American futurist hails Dubai for its knowledge-based economy and AI-driven strategies
Dubai: A toilet that can detect cancer cells long before a tumour grows. Contact lenses that harness information from the internet in one blink. Art conceived in the mind of an artist and then directly 3D-printed. This is the future and those who embrace it are winners in the next revolution, an American futurist said.
Professor Michio Kaku, a renowned theoretical physicist, futurist, and popular science communicator, revealed what our future world would look like at this year’s Risk and Resilience Conference 2018 held in Dubai on Sunday.
A keynote speaker at the conference with the theme ‘Enlightening Today’s Unknowns for Tomorrow’, Professor Kaku said the future is bright for countries and governments that capitalise on intelligence capital and Dubai is doing exactly that.
“The engine of prosperity is science and technology. Those countries which embrace those principles will be rich. Those countries that only believe in old fashioned commodities like agriculture and food unfortunately, those prices keep dropping every year and they will be poor in the future,” Professor Kaku told Gulf News at the conference organised by Dubai Electricity and Water Authority (Dewa) in partnership with Ernst and Young.
“The leadership of Dubai grasped this fact that you have to balance intellectual capital — the product of the mind — with commodity capital — product of the hand — to create this vibrant society because the engine for prosperity is ultimately science and technology.”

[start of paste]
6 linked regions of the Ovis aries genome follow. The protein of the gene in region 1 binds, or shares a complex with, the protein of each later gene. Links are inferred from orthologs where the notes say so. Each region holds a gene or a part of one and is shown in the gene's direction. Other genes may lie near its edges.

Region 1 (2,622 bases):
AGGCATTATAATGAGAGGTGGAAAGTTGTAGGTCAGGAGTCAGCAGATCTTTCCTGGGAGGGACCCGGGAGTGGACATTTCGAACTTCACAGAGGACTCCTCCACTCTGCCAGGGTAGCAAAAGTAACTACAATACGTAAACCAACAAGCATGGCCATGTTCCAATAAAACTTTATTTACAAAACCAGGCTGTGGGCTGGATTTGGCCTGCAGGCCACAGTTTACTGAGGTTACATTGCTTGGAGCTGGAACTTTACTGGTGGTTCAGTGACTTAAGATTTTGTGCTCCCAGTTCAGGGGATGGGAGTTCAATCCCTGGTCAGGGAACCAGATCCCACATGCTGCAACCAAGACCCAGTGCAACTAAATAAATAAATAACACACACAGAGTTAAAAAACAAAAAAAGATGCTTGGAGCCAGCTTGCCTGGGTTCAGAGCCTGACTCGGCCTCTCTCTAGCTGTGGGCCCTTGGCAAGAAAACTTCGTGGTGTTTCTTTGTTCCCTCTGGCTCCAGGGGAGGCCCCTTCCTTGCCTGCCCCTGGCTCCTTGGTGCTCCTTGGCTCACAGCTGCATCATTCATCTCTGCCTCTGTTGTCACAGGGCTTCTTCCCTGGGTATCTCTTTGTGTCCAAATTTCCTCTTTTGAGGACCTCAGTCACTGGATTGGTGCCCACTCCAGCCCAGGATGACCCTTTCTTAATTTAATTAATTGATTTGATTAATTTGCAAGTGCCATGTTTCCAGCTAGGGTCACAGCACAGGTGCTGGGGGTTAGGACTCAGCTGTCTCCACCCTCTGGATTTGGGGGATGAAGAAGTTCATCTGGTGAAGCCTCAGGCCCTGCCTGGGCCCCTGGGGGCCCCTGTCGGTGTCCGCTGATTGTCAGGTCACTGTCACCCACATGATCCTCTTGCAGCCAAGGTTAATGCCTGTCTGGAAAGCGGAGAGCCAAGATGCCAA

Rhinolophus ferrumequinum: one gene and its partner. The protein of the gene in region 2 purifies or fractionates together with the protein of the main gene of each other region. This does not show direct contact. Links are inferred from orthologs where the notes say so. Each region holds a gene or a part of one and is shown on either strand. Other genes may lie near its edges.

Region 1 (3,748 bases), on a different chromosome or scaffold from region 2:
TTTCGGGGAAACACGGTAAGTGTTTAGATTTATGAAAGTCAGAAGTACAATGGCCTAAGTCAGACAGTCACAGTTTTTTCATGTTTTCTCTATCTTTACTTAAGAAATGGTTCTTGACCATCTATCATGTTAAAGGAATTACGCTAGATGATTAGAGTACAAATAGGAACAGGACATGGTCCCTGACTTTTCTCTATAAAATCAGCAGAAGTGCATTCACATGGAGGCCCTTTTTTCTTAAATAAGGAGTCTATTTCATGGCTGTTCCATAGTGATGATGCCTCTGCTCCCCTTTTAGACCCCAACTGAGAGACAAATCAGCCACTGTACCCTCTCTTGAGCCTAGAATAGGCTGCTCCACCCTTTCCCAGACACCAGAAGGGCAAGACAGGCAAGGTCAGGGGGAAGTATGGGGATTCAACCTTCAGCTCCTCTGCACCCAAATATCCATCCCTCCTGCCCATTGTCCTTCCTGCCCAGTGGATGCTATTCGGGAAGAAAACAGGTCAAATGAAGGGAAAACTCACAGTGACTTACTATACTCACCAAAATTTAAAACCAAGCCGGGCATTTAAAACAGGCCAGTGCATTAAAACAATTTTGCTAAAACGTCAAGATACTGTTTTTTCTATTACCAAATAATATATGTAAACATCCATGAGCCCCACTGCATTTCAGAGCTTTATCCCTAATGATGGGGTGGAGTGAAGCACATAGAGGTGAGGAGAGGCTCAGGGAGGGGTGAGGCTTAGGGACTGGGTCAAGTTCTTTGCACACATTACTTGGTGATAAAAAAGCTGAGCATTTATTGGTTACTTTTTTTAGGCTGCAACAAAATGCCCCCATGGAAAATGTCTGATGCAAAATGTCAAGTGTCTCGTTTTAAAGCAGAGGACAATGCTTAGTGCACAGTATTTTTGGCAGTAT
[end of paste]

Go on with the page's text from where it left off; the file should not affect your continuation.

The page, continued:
For Professor Kaku, Dubai is a beacon for the region with its drive towards a knowledge-based economy and its strategy to use artificial intelligence in various future services, sectors and infrastructure projects.
“The winners of the future are people who believe in strategy, planning, vision, innovation, these are the winners of the future. Congratulations, you [people of Dubai] are among the winners. I see Dubai as leading [itself] to the future. Dubai is at the forefront, at the leadership of this process. They welcome the future because that can be the source of jobs, of prosperity of the future.”
After the digitisation of the music industry and the media, all other industries will follow one by one and next in line are transportation, medicine, and finance, Professor Kaku said. Those that resisted digitisation went bankrupt. It won’t be different for all other sectors.
Some repetitive jobs will be replaced by robots as digitisation continues. But robots cannot replace people who do work that require intellectual capital such as analysis, experience, innovation, know-how, strategy, and also require manual dexterity such as fixing leaks, and those that involve human relations.
This year’s conference is particularly important due to the essential role of risk management, resilience, and business continuity in realising Dewa’s updated vision to become a Sustainable Innovative Leading Utility, Saeed Mohammad Al Tayer, Managing Director and CEO of Dewa, said.
“The conference supports Dewa’s efforts to implement the leadership’s directives to be prepared for the rapid changes, according to a vision that not only anticipates the future, but makes it. Dewa operates a rigorous risk management system, bolstering its resilience by anticipating risks and preparing for change, to ensure business continuity.”
“We also adapt our work environment and operations to support national strategies and goals, and deliver uninterrupted supplies of reliable electricity and water services to over 850,000 customers in Dubai according to the highest levels of availability, reliability, and quality worldwide,” Al Tayer said.